“From this data we see that while marriage equality would benefit all LGBT couples, a disproportional benefit would occur to African American, Latino, Asian American gay/lesbian families by providing them with access to spousal benefits while working, as well as retirement benefits,” said Cahill. “But possibly the greatest benefit would be peace of mind for parents regarding their children.”

While the radical right attack on the LGBT community has been especially vicious in the past three years—for example they lobbied to prevent gay partners of 9/11 victims from being eligible for relief funds and services, they also seek to end no-fault divorce and require mutual consent before a divorce will be granted. They strongly oppose reproductive rights; sex education in public schools; sexuality research; women in combat; and affirmative action.

In general, Cahill said, “the Radical Right suffers from sexphobia.” Citing research that shows the leading cause of marital unrest, resulting in divorce, is male impotency, Cahill highlighted the fact that the Traditional Values Coalition lobbied Congress against funding a national study on impotency and research that would find cures for it. And though human papillomavirus (HPV) directly contributes to the formation of cervical cancer in over 10,000 women and kills over 4,000 a year in the United States, radical right groups like the Family Research Council have strongly opposed FDA approval of a HPV vaccine. Tony Perkins, FRC said: “Our concern is that this vaccine will be marketed to a segment of the population that should be getting a message about abstinence.”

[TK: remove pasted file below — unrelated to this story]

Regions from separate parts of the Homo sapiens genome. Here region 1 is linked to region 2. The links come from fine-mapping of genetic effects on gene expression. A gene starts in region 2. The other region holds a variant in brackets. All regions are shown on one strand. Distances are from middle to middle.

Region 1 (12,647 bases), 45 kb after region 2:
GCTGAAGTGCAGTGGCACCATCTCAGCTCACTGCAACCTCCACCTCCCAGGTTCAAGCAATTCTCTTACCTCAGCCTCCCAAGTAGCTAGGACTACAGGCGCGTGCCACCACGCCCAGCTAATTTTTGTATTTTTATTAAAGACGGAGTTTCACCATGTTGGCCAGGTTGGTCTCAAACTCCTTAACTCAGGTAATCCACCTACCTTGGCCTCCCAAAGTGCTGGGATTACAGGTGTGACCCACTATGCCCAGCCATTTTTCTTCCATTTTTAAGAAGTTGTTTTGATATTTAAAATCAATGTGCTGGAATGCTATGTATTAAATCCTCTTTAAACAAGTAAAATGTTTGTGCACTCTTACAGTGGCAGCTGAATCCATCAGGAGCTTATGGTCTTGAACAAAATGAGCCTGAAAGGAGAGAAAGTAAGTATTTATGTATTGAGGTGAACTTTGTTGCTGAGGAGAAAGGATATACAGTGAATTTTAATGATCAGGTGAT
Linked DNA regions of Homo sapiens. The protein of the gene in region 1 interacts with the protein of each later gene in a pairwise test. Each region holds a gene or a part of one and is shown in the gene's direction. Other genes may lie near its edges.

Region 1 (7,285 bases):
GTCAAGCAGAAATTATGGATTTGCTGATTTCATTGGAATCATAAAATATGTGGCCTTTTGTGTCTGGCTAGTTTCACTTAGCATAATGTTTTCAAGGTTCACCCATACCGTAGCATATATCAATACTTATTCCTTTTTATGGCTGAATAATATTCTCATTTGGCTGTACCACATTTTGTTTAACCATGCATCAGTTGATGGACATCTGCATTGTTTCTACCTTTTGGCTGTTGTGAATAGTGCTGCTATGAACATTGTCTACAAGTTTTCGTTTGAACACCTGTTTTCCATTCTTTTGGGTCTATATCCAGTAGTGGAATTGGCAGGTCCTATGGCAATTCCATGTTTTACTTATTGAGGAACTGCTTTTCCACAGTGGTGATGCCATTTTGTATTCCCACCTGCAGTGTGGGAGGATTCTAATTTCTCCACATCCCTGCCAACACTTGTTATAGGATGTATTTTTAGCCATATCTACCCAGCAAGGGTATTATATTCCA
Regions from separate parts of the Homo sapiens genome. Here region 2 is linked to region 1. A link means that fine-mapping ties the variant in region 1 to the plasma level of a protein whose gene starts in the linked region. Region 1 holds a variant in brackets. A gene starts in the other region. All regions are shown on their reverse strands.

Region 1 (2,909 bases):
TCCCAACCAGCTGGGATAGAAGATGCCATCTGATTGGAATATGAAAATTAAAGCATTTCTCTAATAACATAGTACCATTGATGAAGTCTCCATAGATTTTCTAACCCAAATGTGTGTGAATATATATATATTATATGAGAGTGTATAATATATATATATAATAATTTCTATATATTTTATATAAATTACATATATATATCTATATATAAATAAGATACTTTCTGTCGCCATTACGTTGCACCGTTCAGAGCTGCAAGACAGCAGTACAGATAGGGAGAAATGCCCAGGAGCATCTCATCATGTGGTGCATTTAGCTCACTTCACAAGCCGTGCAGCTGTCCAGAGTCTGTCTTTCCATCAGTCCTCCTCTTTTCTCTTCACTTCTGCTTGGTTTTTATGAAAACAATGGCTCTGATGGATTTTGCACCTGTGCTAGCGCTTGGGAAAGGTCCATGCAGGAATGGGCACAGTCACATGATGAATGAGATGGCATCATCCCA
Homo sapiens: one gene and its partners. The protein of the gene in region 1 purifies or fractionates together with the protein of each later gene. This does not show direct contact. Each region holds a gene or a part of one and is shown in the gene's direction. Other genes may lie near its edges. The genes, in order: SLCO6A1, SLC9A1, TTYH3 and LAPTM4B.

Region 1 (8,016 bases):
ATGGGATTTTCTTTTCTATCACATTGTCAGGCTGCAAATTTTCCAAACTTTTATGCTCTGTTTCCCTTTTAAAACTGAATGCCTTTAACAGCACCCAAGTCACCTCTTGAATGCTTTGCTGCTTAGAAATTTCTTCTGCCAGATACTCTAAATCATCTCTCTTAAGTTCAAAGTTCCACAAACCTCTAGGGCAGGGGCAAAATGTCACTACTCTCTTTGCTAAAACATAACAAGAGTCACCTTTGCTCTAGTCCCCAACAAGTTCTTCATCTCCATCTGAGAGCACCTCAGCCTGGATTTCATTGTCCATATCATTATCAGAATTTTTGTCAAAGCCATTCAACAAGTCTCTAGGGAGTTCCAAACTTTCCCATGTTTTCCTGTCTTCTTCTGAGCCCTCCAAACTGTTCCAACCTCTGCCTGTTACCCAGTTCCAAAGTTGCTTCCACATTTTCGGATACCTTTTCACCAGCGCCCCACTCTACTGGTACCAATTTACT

“The radical right is outspending gay rights groups at a ratio of four to one,” Cahill said. “The 13 co-sponsors of Marriage Protection Week spent $217.2 million on that campaign . . . the 13 largest LGBT advocacy groups spent only $54.1 million promoting marriage equality.” He noted that “the Louisiana Marriage Campaign forced the state to spend millions on an election rather than address the issue of the dike and levee system, which proved to be fatal for 1,000 Louisiana citizens. It promoted the agenda of a small segment of society over the common good.”